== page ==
Nothing in this process can be predicted or projected. Strategic planning is powerless. Discovery, not planning, is the dynamic of innovation in business.  Discovery requires the humility of relinquishing certainty and control, and the creativity of generating new ideas and combinations for testing and experimentation. There is joy in discovery, and we must learn to love feedback loops, the conduits from the customer and the marketplace that tell us how our experiments perform in evaluation. Humility and empathy are not the central focus of traditional strategic management. We hear much more about heroic business leadership and the intellectual superiority of planners and strategists. But discovery is not driven by intellectualism but by action – run lots of experiments, gather fast feedback, determine what works, and incorporate it into the next epxeriment, until a new value prososition emerges that is robust enough to commercialize.

Complexity is the overarching organizational metaphor. Complexity can’t be tamed or managed. Simple imagery fails to convey any meaning. For example, when there is discusion of market share, or growth rates, or 5-year total stock market returns, or even quarterly revenue, it’s meaningless in the context of complexity. Complexity is a swirl of ongoing interactions between people and their contexts, constrained by rules, norms, institutions, events and things, with emergent and unpreditable outcomes triggering new emergent responses which further accelerate change and make it even more chaotic. Businesses can’t snapshot the swirl of complexity, or choose just a few developments to respond to. They must act intuitively to find islands of order in the raging sea of chaos.

The new form of organization for complexity is autonomy. In the new paradigm, firms gradually learn how to auto-organize, eschewing structure and hierarchy and management authority in favor of self-management by employees and team members. Teams self-assemble around functions like marketing and branding or operations and delivery or finance, and role map the collaboration that will optimize the combination of specialist talents in pursuit of a shared purpose. Purpose is the binding force, rather than position in a hierarchy or on an org chart or the authoritarian directives of management. 

Subjective value, knowledge conversion, entrepreneurship, innovation, discovery, complexity and orgnizational autonomy – these are the components of the new management paradigm. 

The Value Creators Podcast Episode #41 – Projjal Ghatak On Harmonization Via Collaborative Team Development

Teams are the new focal point of organizational design and organizational function. Motivation – quantified as “energy” by Projjal Ghatak and Onloop – is the key to team performance. Technology is advancing to the point where motivation can be monitored using AI, and self-reported feedback and other nuanced approaches to understanding and improving motivation levels are delivering real progress. Purpose portfolios can align individual motivations with organizational goals, capturing the role of purpose in driving productivity and engagement.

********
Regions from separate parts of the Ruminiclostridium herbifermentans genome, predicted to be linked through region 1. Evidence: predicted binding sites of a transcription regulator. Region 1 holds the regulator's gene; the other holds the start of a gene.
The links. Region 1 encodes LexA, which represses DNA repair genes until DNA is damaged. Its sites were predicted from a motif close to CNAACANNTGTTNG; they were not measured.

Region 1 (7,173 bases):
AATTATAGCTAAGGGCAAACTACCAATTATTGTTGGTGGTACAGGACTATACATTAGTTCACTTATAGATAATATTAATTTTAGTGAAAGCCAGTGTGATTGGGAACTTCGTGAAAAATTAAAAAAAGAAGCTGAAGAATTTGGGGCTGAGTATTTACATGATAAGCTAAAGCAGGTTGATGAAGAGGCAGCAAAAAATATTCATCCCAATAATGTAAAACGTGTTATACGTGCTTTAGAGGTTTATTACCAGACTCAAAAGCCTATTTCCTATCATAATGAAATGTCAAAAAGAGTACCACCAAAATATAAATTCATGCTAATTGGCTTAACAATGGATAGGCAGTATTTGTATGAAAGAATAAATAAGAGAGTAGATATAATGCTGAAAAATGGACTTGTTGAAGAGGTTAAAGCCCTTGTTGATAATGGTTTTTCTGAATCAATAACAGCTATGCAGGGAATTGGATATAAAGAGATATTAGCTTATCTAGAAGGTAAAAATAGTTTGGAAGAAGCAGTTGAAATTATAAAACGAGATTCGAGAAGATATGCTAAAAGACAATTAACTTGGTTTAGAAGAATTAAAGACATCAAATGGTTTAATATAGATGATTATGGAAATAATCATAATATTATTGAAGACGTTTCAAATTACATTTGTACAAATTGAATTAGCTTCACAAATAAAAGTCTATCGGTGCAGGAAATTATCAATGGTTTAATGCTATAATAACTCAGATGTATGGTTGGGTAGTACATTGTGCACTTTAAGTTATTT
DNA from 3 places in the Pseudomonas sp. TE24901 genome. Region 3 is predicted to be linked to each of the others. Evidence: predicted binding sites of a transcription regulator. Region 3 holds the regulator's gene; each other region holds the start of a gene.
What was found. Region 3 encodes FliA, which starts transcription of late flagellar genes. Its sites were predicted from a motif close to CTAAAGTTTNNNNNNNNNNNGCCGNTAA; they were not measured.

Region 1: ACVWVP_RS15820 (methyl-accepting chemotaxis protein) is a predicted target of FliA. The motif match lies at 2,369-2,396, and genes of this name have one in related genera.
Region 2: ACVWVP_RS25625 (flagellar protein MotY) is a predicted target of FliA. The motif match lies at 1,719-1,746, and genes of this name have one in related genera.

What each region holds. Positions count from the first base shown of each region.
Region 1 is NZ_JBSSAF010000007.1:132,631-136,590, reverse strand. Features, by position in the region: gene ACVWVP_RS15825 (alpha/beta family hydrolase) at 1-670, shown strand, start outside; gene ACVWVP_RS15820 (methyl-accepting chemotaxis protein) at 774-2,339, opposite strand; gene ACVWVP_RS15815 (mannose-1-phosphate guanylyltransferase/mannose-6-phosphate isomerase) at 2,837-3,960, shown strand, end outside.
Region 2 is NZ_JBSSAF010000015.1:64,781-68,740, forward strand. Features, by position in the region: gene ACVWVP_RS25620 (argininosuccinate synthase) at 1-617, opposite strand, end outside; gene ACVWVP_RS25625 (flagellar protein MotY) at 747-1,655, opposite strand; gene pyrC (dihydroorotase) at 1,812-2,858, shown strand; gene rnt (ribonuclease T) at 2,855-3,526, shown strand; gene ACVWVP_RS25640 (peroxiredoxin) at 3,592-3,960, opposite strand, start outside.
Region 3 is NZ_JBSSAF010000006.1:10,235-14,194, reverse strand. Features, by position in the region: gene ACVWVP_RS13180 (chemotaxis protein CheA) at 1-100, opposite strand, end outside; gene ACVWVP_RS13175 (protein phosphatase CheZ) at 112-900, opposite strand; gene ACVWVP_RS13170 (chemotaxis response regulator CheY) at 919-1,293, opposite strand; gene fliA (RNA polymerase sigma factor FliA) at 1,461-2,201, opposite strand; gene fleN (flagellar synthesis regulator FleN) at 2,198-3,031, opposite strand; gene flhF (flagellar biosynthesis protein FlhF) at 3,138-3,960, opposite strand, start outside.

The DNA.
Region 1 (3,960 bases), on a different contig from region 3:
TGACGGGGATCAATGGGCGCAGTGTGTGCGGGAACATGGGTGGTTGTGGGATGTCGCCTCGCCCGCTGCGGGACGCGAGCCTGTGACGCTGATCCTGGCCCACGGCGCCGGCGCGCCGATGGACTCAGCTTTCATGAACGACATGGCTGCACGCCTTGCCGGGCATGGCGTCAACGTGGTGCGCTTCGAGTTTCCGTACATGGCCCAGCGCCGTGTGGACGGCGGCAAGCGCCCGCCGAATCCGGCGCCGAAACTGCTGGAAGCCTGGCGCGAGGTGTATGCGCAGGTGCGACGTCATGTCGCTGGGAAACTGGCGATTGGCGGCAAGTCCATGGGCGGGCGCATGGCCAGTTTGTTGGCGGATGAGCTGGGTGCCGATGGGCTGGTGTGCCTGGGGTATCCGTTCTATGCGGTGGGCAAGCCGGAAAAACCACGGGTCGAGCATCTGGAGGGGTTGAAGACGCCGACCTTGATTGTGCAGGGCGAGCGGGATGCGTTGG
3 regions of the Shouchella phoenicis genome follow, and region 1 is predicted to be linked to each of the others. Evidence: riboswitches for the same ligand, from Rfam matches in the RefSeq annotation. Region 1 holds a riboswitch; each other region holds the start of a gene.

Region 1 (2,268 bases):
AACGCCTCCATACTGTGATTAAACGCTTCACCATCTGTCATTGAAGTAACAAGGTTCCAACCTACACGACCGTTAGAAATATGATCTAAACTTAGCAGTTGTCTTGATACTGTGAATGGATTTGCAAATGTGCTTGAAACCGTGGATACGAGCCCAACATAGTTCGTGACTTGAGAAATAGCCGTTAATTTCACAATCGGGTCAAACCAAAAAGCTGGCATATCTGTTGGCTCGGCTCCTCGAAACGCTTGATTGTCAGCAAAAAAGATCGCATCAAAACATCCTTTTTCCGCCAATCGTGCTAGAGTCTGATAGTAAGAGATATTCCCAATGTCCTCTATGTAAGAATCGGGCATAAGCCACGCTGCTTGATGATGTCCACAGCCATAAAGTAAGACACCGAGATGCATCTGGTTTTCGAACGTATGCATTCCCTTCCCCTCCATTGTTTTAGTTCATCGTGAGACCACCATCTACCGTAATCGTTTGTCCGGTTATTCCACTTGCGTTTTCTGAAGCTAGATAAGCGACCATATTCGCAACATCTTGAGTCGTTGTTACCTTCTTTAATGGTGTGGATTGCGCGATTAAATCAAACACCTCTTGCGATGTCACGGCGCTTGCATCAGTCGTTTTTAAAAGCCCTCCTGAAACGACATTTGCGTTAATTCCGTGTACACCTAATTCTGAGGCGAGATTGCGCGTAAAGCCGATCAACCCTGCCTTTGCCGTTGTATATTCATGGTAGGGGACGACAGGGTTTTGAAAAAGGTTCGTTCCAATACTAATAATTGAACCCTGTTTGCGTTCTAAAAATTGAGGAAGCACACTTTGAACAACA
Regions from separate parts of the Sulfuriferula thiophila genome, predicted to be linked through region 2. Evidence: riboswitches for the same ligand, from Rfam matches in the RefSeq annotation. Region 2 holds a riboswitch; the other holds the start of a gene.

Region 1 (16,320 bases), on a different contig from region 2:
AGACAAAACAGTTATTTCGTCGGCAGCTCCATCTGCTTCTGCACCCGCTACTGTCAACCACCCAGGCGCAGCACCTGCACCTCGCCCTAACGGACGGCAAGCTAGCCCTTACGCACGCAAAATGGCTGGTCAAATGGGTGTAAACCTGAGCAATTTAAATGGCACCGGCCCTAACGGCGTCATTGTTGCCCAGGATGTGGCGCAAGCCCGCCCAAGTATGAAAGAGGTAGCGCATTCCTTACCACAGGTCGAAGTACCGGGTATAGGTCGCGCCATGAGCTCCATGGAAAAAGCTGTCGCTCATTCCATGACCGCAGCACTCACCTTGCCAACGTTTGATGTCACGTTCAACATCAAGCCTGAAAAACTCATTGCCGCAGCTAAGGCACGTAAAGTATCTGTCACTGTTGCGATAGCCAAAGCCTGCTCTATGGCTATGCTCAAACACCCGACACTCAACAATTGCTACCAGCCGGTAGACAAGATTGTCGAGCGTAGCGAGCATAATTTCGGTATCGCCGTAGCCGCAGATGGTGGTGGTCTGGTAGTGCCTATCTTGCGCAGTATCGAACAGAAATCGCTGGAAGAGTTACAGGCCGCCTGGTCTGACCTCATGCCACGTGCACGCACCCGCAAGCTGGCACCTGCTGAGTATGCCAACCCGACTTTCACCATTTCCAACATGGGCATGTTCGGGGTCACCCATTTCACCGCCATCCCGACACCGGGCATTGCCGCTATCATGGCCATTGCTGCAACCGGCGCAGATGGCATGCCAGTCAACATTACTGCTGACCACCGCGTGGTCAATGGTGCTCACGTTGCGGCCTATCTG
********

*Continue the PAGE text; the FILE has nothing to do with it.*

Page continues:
Projjal mentioned companies experimenting with holocracy and distributed flat organizations, although scaling such structures was noted as challenging due to inherent human tendencies to seek direction and guidance. The conversation also explored frameworks like RAPID (Bain’s Responsible, Accountable, Perform, Informed, Decide model) and spans of control, highlighting strategies for optimizing organizational effectiveness and managerial efficiency.

Projjal emphasized the importance of respect and trust in leadership dynamics, noting that effective leaders inspire motivation and engagement through their actions and guidance. The role of AI in augmenting managerial capabilities and increasing spans of control was also discussed, highlighting the potential for technology to enhance organizational structures and improve managerial effectiveness.


The Post-Managerial Era (Blog Post) 

Connect with Hunter Hastings on LinkedIn 

Connect with Projjal Ghatak on LinkedIn

Knowledge Capsule:

Changing Business Organization

Evolution of Management Concepts:

  • Traditional management concepts from the industrial age are thoroughly outdated.
  • The ideas of “managing” and “being managed” have no place in the 21st century business world.
  • Modern businesses use software for global coordination and collaboration.

Role of Managers:

  • Businesses face challenges in maximizing the potential of human resources
  • There are significant changes in managerial roles due to technological advancements.
  • We can reject the traditional definitions of management.
  • Think instead about a collaboration and coordination role.
  • And make the distinction between managers, leaders, and coaches, each with specific roles.

Managerial Challenges:

  • One of the problems of the management concept is bad management – the wrong people with the wrong relationships with others.
  • Many businesses lack effective managers, especially among first-time managers.
  • This issue is consistent across different regions, industries, and business sizes.

Collaborative Team Development Software:

  • Using technology to simplify complex problems in leadership and management.
  • Inspiration from the fitness industry: breaking down tasks into manageable parts.
  • Focus on motivation (energy), clarity on goals, and feedback.
  • Technology structures management tasks, making them less dependent on individual skills.